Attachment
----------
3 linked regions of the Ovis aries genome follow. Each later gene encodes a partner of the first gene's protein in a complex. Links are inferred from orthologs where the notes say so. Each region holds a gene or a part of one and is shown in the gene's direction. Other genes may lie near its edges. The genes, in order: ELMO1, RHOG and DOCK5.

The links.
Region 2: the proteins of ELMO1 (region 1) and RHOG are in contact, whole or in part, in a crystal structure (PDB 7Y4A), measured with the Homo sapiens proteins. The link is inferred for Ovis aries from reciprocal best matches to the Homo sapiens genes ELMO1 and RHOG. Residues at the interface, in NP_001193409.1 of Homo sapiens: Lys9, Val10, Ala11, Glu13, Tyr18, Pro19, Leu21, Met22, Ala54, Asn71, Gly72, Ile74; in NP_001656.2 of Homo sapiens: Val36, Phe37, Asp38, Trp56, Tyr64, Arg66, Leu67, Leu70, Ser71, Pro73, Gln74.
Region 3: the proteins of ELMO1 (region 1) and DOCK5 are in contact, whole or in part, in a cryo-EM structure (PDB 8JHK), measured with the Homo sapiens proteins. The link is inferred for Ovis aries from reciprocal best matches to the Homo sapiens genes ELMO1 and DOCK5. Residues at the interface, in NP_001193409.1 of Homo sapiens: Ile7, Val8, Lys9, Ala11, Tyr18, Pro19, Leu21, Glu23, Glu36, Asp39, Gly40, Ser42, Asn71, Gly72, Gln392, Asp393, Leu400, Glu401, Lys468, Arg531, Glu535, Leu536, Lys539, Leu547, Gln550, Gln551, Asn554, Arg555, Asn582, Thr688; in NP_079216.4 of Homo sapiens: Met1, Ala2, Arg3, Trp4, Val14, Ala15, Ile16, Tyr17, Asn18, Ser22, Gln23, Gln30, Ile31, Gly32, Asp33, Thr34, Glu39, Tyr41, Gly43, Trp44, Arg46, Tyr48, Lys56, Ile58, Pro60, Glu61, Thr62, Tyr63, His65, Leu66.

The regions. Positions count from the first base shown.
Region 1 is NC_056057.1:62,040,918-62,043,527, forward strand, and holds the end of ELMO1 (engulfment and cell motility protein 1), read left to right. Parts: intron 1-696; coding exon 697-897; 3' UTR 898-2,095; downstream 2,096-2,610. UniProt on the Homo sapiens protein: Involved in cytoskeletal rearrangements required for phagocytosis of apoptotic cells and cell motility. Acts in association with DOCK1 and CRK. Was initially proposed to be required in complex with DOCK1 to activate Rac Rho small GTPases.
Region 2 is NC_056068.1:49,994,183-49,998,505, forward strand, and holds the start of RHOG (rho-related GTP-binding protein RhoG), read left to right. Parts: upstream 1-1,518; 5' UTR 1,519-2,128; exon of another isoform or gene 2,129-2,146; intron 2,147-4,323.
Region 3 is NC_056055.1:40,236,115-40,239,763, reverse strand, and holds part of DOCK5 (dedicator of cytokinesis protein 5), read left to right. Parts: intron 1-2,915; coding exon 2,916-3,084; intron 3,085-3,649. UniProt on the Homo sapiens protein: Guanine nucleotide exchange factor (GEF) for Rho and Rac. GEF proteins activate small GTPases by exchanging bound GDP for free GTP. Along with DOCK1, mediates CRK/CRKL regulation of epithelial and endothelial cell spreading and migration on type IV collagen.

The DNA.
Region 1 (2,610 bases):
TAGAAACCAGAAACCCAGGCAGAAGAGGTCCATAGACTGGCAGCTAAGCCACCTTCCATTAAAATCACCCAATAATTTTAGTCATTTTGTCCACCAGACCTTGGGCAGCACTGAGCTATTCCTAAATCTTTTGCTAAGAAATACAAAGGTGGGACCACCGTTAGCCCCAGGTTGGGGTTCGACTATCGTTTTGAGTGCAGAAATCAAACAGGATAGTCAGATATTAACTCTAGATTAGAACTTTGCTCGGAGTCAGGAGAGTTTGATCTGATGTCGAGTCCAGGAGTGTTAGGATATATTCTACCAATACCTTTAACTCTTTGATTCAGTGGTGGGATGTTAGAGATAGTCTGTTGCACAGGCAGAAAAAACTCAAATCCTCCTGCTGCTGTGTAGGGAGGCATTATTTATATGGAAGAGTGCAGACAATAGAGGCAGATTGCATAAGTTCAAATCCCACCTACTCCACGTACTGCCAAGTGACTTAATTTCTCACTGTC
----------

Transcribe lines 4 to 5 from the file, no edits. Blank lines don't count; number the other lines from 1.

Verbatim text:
Region 3: the proteins of ELMO1 (region 1) and DOCK5 are in contact, whole or in part, in a cryo-EM structure (PDB 8JHK), measured with the Homo sapiens proteins. The link is inferred for Ovis aries from reciprocal best matches to the Homo sapiens genes ELMO1 and DOCK5. Residues at the interface, in NP_001193409.1 of Homo sapiens: Ile7, Val8, Lys9, Ala11, Tyr18, Pro19, Leu21, Glu23, Glu36, Asp39, Gly40, Ser42, Asn71, Gly72, Gln392, Asp393, Leu400, Glu401, Lys468, Arg531, Glu535, Leu536, Lys539, Leu547, Gln550, Gln551, Asn554, Arg555, Asn582, Thr688; in NP_079216.4 of Homo sapiens: Met1, Ala2, Arg3, Trp4, Val14, Ala15, Ile16, Tyr17, Asn18, Ser22, Gln23, Gln30, Ile31, Gly32, Asp33, Thr34, Glu39, Tyr41, Gly43, Trp44, Arg46, Tyr48, Lys56, Ile58, Pro60, Glu61, Thr62, Tyr63, His65, Leu66.

The regions. Positions count from the first base shown.